(FACTORY FARMING) The Humane Society Of The United States (HSUS) has uncovered yet another pig farm where horrendous abuses are taking place. Last February the HSUS exposed animal abuse at the Seaboard Foods and Prestage Farms. Now it’s Wyoming Premium Farms, a supplier to Tyson Foods, that’s under fire for their stomach-churning treatment of pigs. The undercover investigators had to watch the farm workers kick and punch mother pigs, kick and throw baby piglets, feed piglet testicles to their mothers for “fun,” deprive pigs of water and medical treatment among other horrifying actions. Read on to watch the graphic video and sign the petition to end this cruelty. — Global Animal
Wayne Pacelle, The Humane Society Of The United States
Time and again, The HSUS’s undercover investigators have exposed appalling abuses of animals―at animal fighting pits, at puppy mills, at slaughter plants, and, with unnerving frequency, at industrialized factory farms. Our investigators have seen it all, or so we thought. The investigation we announced today―conducted at Wyoming Premium Farms, a supplier to the meat industry giant Tyson Foods―is a case of sickening and blatant cruelty. It cannot be excused and should not go unpunished either by law enforcement, by regulators, or by the food retailers, including Tyson, that do business with this factory farm―to say nothing of the company’s management, which ought to feel shame and revulsion.
At this gestation crate confinement facility (see video), workers punched and kicked mother pigs. They kicked piglets like soccer balls, whipped them around by their hind legs, smashed them into concrete floors, and threw them high into the air. A few even threw piglets’ testicles at each other and fed them back to the mother pigs for “fun.” The people who engaged in this behavior should be prosecuted, and the callousness they exhibited should be a matter of serious concern to everyone, not the least of all their co-workers, neighbors, and family members.
Pregnant pigs with rectal and uterine prolapses were refused proper treatment. Pigs died in their gestation crates and were left there for days. One dead pig was half-buried in grain from an automatic feeder. One dying pig, barely even able to move, was desperately trying to inch her way to water, and the only hydration she received came as an act of mercy from our investigator. There were other cases of sadism and cruelty that I’ll leave unsaid here.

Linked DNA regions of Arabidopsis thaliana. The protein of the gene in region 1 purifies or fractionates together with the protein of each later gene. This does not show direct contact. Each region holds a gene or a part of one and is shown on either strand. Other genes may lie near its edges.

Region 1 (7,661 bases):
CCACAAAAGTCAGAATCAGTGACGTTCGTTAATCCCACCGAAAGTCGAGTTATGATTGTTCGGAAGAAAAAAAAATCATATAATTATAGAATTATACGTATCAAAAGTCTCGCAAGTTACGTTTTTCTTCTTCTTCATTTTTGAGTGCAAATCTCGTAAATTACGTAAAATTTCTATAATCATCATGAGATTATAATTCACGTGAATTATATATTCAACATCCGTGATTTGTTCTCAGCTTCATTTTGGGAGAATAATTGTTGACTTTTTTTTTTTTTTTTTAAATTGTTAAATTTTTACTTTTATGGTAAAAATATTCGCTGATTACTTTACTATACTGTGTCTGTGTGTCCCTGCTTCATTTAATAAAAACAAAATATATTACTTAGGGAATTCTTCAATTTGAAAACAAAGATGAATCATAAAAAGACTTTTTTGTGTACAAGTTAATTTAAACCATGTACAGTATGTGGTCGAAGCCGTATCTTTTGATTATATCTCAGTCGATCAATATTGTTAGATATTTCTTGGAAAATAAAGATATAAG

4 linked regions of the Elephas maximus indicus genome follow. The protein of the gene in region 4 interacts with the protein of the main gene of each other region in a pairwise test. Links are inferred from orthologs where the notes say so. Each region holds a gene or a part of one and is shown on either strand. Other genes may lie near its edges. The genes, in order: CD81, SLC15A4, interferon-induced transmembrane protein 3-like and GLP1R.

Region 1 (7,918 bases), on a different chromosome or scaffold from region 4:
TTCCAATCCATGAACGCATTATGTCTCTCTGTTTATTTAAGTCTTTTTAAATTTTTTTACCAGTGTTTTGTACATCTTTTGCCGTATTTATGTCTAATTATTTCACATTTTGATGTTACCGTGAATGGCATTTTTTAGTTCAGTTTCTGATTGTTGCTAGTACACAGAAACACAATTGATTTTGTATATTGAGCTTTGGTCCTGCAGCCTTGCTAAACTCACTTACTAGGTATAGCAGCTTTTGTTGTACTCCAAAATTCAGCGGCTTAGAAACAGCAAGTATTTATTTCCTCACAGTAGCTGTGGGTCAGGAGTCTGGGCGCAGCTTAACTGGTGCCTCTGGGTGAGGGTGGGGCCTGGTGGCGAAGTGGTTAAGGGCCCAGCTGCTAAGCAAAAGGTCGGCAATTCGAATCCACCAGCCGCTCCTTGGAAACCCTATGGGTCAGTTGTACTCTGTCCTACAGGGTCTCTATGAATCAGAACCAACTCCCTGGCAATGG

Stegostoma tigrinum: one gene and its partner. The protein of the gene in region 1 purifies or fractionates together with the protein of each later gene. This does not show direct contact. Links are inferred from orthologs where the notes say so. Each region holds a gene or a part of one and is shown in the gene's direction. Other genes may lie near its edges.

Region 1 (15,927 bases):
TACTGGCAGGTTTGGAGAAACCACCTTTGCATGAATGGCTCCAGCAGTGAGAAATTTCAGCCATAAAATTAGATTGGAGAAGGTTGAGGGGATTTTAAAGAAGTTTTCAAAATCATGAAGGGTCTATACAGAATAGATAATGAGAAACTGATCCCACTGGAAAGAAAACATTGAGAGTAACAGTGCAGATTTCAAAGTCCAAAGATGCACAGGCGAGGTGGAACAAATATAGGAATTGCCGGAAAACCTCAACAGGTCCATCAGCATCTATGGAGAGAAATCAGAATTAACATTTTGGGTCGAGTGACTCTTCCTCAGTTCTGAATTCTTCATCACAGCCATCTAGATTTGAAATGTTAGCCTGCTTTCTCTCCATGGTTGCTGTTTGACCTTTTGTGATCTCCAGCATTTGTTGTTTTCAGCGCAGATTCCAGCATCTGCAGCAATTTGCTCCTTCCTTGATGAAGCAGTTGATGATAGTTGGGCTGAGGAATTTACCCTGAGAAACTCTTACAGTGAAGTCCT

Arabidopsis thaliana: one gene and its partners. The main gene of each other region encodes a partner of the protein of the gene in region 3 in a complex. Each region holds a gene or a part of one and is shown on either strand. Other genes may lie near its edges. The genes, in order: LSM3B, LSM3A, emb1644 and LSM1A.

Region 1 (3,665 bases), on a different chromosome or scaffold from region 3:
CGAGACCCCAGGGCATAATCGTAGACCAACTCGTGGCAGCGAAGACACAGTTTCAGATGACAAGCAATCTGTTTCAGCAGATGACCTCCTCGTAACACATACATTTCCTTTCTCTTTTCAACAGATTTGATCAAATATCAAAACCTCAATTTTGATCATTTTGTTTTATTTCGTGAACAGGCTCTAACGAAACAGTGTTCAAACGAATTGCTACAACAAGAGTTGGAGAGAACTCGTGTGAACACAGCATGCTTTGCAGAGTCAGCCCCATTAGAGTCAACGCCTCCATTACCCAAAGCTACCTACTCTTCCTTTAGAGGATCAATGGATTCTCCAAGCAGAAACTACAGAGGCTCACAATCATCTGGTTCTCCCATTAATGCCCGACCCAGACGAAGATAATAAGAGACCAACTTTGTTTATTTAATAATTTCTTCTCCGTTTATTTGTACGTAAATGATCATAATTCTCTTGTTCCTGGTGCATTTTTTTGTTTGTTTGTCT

Why does it take The HSUS to expose this cruelty? Where are the company executives who run this factory farm? Where are the responsible leaders in this industry? Are they actually paying the least bit of attention to how their employees are behaving or what’s happening to the animals in their facilities? This is one major problem with the movement away from family farms to industrialized factory farms—the owners are nowhere to be found, and often a bunch of poorly paid, untrained, desensitized, and violent people are watching over the animals—with horrid consequences.
Just yesterday, Safeway—the nation’s second-largest grocery chain—announced that it will work to eliminate these gestation crates from its supply chain. And since February, other major food companies like McDonald’s, Wendy’s,Burger King, and Compass Group have made similar announcements. This series of decisions should be a signal to the pork industry that there’s a crisis in conscience not just among members of the public, but among leading food retailers.
How about the images that we are transmitting today? Why would Tyson Foods buy from a wretched place like this? And where is the National Pork Producers Council, the trade association for the industry? How many cases of extreme cruelty must we uncover before the industry acknowledges that there’s something rotten at some considerable number of industrial pig farms throughout the nation?
And what about the NPPC’s frequently trumpeted Pork Quality Assurance Program? The pork industry says self-regulation is working and there is no need for new humane standards, but time and again our investigators are uncovering unspeakable cruelty in a broken system. Rather than spend its time and resources trying to thwartlegislation in Congress backed by The HSUS and the egg industry to improve the treatment of laying hens, the NPPC should clearly turn its attention to cleaning up the problems in its own industry.
In fact, I can’t think of a single time when the pig industry called out one of its own. Instead, the leaders in the industry spend their money and their political capital defending extreme confinement. They even oppose efforts by other industries, notably the egg industry, to create national standards to improve the treatment of laying hens. They and their political allies seek to suppress the activities that reveal and document such cruelties by every means necessary, including ag-gag bills in our state legislatures. How can they show such disdain for animals, even though they make their livelihoods from them?
What kind of people are they, and are they so arrogant as to think that the drumbeat of exposés, as well as the routine images of extreme confinement, will go unnoticed by the American public?